22 Jul 5 Things I Learned Traveling the US Southeast
Some adventures are just better than others. This summer we’re traveling the glorious width of America. My husband and son are on motorcycles, riding the back roads of the TransAmerica Trail, which runs from the Outer Banks of North Carolina to Port Orford, Oregon. I’m driving SAG—support and gear—and meeting up with them every night in a hotel or campground. What a sumptuous variety of vistas, tastes, and accents! Last year, the three of us traveled the Great Divide route—from Banff, Alberta, to the Mexican border—in the same fashion. In case you missed those posts, you can view them here and here. One of the countless reasons I love to travel is because I always learn something, and it doesn’t matter whether or not I’ve needed a passport to get there. This is especially true of this trip. The contrast between last summer’s adventure and this one is a wonderful snapshot of how varied our country is between the East and the mountainous West. Here are just a few of the things we’ve observed:
The East has more roads. Yes, this is an obvious one, but until you try driving the back ones, you just don’t realize it. The interstate system, which I hugely appreciate every time I just want to just GET some place—masks the reality that many driving destinations in the East are part of a spaghetti tangle of roads and small towns. When I travel on a back road from Colorado Springs (by the way, there’s only one headed west and one headed south), I know that a distance of 100 miles will take me about an hour and a half or less and might not even have a single turn to the right or left. In North Carolina, Tennessee, or Mississippi, it’ll be more like two hours. Or it could be more. And I’ll have made a dozen turns to get there.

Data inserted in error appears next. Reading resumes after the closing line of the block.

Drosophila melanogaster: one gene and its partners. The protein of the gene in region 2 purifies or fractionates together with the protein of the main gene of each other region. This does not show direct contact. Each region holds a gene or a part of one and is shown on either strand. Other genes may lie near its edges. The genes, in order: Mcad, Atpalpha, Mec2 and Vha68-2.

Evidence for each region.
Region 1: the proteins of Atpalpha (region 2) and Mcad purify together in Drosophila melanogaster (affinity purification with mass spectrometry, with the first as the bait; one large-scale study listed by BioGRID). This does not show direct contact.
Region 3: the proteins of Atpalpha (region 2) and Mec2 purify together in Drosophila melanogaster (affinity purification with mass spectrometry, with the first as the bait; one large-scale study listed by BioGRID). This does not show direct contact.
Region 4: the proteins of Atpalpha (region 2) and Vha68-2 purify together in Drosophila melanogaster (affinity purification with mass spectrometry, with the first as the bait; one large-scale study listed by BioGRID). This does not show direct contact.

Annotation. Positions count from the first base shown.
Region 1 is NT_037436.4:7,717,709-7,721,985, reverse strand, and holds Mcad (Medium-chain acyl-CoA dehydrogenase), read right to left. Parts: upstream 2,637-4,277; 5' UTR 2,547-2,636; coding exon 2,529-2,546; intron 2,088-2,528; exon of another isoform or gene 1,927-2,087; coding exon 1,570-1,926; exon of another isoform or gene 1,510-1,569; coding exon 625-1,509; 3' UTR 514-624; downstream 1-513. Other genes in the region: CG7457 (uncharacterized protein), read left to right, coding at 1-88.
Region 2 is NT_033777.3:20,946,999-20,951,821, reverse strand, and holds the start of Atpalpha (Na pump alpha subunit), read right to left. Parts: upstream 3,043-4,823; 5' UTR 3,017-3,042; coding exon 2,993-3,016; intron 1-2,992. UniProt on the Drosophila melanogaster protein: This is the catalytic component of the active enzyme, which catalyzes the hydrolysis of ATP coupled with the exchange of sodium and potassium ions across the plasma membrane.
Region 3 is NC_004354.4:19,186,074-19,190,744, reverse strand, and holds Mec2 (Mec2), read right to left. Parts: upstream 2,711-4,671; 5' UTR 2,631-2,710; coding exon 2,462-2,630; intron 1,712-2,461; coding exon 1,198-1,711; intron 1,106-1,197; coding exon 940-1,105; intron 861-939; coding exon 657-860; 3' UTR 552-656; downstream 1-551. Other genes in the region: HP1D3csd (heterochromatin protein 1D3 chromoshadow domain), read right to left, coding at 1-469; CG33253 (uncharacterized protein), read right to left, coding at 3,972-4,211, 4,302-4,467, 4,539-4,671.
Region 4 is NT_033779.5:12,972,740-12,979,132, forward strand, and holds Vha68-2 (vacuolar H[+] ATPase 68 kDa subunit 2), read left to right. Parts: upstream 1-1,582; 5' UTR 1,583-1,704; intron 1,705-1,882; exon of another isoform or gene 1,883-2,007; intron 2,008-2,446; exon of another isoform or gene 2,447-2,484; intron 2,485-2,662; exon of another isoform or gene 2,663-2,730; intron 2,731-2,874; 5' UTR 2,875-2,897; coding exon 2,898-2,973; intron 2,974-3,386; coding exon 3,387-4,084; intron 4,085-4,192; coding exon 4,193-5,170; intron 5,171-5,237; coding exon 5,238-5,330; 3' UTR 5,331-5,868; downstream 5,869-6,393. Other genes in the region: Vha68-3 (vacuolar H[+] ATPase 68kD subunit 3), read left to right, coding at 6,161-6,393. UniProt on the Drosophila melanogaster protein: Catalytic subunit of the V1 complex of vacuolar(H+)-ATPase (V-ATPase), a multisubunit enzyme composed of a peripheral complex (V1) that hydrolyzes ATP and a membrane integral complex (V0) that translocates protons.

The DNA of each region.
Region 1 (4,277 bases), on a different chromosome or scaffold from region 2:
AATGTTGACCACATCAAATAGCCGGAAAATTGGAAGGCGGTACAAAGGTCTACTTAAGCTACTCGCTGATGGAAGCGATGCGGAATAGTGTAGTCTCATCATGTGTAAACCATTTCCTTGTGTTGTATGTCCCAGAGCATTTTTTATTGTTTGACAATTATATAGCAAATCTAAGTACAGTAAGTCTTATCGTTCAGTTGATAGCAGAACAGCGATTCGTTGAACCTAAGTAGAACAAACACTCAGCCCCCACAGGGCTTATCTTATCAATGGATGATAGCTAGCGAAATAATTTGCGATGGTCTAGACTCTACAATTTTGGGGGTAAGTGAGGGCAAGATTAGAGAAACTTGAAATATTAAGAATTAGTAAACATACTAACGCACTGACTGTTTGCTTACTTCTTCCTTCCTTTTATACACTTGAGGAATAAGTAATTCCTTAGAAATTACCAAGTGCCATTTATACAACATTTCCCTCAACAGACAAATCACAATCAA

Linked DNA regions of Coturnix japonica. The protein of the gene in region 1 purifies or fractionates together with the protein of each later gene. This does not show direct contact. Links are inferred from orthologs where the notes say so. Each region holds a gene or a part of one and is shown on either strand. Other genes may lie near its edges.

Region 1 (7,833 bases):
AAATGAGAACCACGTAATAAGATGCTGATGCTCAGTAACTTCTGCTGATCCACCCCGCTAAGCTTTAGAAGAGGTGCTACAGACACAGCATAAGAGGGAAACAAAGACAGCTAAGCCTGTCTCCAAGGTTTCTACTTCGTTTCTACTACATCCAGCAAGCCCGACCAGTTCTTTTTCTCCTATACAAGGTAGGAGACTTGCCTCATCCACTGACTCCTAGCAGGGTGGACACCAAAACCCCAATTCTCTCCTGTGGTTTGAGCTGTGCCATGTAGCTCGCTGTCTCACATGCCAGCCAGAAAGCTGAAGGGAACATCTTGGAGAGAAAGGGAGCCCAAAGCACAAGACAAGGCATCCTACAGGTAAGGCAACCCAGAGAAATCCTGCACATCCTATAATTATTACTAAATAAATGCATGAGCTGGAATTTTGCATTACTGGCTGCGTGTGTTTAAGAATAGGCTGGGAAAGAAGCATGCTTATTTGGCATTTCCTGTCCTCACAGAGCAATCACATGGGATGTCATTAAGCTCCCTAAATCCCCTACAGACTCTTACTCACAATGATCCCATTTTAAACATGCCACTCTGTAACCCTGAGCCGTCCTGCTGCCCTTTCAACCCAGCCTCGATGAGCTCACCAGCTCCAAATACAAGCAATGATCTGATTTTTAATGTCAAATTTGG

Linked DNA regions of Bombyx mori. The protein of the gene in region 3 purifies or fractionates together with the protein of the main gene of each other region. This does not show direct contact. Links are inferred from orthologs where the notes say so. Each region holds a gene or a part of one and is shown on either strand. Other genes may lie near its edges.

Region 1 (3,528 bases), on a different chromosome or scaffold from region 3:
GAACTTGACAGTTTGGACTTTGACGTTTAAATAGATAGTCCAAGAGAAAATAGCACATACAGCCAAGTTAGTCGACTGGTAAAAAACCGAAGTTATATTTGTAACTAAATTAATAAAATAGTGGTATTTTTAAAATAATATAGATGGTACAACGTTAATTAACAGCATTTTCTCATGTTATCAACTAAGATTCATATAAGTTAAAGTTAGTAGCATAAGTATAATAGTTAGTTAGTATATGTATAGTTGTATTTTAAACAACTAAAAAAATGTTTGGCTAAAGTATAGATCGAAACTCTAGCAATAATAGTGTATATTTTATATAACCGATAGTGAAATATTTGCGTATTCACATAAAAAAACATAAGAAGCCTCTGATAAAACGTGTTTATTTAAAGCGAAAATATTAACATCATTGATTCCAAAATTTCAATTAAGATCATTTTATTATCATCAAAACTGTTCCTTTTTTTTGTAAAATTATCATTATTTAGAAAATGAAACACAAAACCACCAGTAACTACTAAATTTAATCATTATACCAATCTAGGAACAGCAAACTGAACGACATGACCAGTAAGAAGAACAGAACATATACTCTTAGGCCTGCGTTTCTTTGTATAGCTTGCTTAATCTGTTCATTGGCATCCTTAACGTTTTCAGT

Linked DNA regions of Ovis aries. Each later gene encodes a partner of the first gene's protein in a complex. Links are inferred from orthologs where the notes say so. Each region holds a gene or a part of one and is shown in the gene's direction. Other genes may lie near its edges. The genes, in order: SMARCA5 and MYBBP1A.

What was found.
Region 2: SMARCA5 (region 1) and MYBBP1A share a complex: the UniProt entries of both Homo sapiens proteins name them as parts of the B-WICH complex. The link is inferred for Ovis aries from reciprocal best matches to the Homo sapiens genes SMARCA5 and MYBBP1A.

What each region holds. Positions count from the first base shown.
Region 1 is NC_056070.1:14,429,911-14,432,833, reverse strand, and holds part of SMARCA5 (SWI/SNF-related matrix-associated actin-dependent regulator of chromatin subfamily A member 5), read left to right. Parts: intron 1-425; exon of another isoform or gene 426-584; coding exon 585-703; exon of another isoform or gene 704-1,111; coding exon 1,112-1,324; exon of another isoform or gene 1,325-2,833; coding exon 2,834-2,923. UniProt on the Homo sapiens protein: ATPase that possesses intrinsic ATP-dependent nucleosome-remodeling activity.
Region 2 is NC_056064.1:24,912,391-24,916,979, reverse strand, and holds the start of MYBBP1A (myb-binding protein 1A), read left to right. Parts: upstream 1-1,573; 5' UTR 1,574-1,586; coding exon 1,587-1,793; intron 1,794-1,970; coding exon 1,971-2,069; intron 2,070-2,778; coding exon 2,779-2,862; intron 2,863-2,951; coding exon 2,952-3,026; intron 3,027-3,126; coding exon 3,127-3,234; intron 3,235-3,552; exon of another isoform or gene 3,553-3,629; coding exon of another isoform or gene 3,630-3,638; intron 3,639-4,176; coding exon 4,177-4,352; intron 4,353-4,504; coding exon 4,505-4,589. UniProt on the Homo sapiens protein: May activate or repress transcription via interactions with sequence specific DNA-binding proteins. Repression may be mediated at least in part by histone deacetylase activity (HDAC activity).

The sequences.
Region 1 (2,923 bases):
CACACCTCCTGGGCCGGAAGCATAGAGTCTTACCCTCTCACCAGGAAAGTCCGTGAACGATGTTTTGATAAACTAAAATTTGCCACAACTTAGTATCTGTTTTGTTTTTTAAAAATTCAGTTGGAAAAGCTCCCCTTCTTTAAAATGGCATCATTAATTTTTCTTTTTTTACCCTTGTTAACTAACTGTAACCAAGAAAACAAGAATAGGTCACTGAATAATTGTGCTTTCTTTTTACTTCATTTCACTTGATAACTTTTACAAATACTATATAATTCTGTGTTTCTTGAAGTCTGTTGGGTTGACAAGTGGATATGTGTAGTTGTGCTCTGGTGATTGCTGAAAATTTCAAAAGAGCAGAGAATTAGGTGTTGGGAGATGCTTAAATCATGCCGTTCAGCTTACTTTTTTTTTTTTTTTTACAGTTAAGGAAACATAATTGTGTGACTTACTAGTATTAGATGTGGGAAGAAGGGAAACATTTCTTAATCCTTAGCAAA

Everything is covered in lush vegetation. We’ve traveled for days on end in a tunnel of trees, in contrast to travel in the West, where there’s more sky than land. Gardens thrive with perfect cabbages, tidy rows of corn, and enough tomato plants to feed an entire neighborhood. Kudzu drapes roadsides, trees, and even buildings in softly formed topiaries. Of course, there’s a bit of a price to pay for that since there’s plenty of rain and enough humidity to grow mold between your toes. But I suspect all those vine-ripened tomatoes make even that worthwhile.
There’s a church at every turn. All of them are surrounded by cemeteries that look like they hold five times as many people as could cram into the sanctuary, which only says how many generations have been attending there and eventually dying. The back roads are full of small family cemetery plots, too. Five here, seven there. It makes for a picturesque reminder of how much earlier immigrants settled the East than the Rockies.
The calories are lovely. Well, what can I say? Fried chicken, chicken fried steak, fried okra, fried green tomatoes, and deep fried hushpuppies. Yum. Even if it’s not good for the arteries, it’s heavenly on the plate, especially because there’ll be a side or two of turnip greens, collard greens, homemade biscuits, and maybe some grits. I suppose I can get most of this somewhere in Colorado, but I’d probably have to cook it myself. So it wouldn’t be very good.
Dialectical differences still abound. Hooray! Linguists observe that one of the unfortunate and unexpected outcomes of TV in the ‘50s and ‘60s is that newscasters adopted a middle-of-the-country dialect, which gradually watered down dialects throughout the country. Get off the main roads, and you can still hear plenty of differences. I keep wishing I could turn on my phone recorder, even when ordering lunch.
On the second day of our 39-day adventure, my husband lamented that we only had 37 more days to go. I’m feeling that pain, too. I can’t wait to see what the rest of the road brings us.
P.S. We want you to know that we met our Kickstarter campaign goal! Brazil is in the works. Thanks for your great support for making this happen!